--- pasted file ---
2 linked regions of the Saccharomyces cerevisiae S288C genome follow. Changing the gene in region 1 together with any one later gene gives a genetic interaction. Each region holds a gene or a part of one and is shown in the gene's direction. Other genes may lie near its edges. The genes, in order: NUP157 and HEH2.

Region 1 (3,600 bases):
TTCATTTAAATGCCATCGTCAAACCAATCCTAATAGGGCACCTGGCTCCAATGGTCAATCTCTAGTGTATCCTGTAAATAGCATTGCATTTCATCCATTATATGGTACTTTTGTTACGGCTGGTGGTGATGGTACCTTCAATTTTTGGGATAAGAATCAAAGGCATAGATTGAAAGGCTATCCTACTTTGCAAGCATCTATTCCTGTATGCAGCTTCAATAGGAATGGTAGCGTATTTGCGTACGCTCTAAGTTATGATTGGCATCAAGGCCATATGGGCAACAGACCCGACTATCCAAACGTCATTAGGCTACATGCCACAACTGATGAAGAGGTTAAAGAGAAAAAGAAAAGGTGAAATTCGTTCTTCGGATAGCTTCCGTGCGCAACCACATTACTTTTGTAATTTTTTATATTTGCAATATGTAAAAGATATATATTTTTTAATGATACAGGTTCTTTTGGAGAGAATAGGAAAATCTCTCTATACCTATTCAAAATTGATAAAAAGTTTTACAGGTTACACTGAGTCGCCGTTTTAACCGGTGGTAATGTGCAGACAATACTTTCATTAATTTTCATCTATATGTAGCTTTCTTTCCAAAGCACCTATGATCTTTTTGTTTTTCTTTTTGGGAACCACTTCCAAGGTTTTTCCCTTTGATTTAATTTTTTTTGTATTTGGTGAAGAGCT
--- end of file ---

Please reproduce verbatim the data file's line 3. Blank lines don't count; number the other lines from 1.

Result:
TTCATTTAAATGCCATCGTCAAACCAATCCTAATAGGGCACCTGGCTCCAATGGTCAATCTCTAGTGTATCCTGTAAATAGCATTGCATTTCATCCATTATATGGTACTTTTGTTACGGCTGGTGGTGATGGTACCTTCAATTTTTGGGATAAGAATCAAAGGCATAGATTGAAAGGCTATCCTACTTTGCAAGCATCTATTCCTGTATGCAGCTTCAATAGGAATGGTAGCGTATTTGCGTACGCTCTAAGTTATGATTGGCATCAAGGCCATATGGGCAACAGACCCGACTATCCAAACGTCATTAGGCTACATGCCACAACTGATGAAGAGGTTAAAGAGAAAAAGAAAAGGTGAAATTCGTTCTTCGGATAGCTTCCGTGCGCAACCACATTACTTTTGTAATTTTTTATATTTGCAATATGTAAAAGATATATATTTTTTAATGATACAGGTTCTTTTGGAGAGAATAGGAAAATCTCTCTATACCTATTCAAAATTGATAAAAAGTTTTACAGGTTACACTGAGTCGCCGTTTTAACCGGTGGTAATGTGCAGACAATACTTTCATTAATTTTCATCTATATGTAGCTTTCTTTCCAAAGCACCTATGATCTTTTTGTTTTTCTTTTTGGGAACCACTTCCAAGGTTTTTCCCTTTGATTTAATTTTTTTTGTATTTGGTGAAGAGCT